Warts are caused by the human papillomavirus (HPV) and affect the top layer of skin. As the virus enters the skin through openings such as cuts or abrasions, a skin growth begins to form that turns into a wart. Warts are not curable and usually go away on their own after a few months or years, but treatment does exist that may be helpful in overcoming the skin condition.

Home Treatment

Certain home remedies may be helpful in relieving warts. Compound W and Occlusal are examples of over-the-counter salicylic acid medications that have been helpful in relieving warts. Salicylic acid treatments are among the most common and trusted treatments used for wart removal.

Another home remedy is tape occlusion. In this method, a small piece of tape about the same size of the wart is placed over the wart and left there for six days. It is then removed and the wart is soaked in water and an emery board is rubbed over it. New tape is then reapplied and the treatment repeated for one to two months. Patients should not use tape occlusion for more than two months. If after two months the wart is still visible, patients should speak with a skincare professional about other treatments.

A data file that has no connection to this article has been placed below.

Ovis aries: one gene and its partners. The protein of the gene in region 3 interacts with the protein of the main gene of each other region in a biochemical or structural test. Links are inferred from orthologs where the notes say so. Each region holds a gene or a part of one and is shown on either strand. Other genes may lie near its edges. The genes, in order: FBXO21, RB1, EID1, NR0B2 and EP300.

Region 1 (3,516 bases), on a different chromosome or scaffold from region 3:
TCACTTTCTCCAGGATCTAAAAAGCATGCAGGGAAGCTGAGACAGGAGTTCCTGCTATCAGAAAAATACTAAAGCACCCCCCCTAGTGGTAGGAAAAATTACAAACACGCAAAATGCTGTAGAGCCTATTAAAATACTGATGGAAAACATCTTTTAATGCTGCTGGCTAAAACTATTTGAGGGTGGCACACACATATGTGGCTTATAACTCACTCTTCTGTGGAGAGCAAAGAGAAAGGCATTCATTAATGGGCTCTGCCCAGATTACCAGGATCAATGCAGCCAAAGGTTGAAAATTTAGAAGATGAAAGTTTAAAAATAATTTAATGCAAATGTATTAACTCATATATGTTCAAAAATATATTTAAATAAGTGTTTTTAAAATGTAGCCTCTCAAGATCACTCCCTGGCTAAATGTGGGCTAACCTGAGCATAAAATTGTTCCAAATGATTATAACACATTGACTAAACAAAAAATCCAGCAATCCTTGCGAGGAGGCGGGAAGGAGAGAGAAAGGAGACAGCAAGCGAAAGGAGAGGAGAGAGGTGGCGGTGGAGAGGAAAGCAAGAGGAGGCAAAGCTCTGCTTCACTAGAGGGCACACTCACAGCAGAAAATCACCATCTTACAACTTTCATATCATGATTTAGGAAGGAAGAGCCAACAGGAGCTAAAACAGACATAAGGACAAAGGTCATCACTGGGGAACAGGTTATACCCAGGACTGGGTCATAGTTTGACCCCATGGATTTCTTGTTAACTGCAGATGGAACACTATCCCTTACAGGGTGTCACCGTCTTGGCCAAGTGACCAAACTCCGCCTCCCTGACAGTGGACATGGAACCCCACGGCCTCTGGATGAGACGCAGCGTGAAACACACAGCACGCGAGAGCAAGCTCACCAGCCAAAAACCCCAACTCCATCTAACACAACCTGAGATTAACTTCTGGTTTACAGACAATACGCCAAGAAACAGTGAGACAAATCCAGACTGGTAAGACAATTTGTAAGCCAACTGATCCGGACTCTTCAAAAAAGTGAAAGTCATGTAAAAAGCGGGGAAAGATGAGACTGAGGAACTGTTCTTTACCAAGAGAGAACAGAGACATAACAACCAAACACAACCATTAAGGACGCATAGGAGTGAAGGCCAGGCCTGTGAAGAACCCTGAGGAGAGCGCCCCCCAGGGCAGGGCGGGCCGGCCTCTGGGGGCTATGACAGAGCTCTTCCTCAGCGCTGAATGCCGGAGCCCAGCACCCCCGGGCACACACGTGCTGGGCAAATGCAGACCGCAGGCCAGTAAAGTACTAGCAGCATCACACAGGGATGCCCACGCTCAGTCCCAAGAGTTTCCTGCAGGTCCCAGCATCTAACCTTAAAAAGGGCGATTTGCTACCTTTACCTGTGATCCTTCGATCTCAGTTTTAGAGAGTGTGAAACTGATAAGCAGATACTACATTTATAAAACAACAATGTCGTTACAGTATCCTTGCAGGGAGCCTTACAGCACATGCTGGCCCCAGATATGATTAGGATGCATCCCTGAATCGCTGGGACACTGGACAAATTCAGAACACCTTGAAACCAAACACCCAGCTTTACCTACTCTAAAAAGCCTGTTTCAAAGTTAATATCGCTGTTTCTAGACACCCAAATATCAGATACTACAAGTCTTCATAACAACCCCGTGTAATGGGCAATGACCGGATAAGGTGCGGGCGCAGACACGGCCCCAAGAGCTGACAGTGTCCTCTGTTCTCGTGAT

Medication

Certain prescription medications are also used to remove warts. Cantharidin causes a blister for form underneath the wart, lifting it off of the skin. Bichlorcetic acid destroys proteins in the cells, while retinoid creams disrupt skin cell growth in the wart.

Surgery and Other Methods

Electrosurgery burns off the wart using an electric current, while pulsed dyed lasers burns off the wart using an intense beam of light. The wart may be cut off with a sharp knife once burned, especially in electrosurgery procedures.

Cryotherapy is a fairly common method for removing warts and involves freezing a wart for removal. There is minimal risk of scarring associating with this treatment, although some patients complain that it is painful.

Gardasil is an FDA approved immunization that protects against four types of HPV that cause most cases of cervical cancer and genital warts. It is recommended for young girls around the ages of 11 and 12, but is also recommended for females 13 to 26 who have not received the immunization.

With several treatment options available, patients with warts should speak with a skincare professional to determine which is right for them.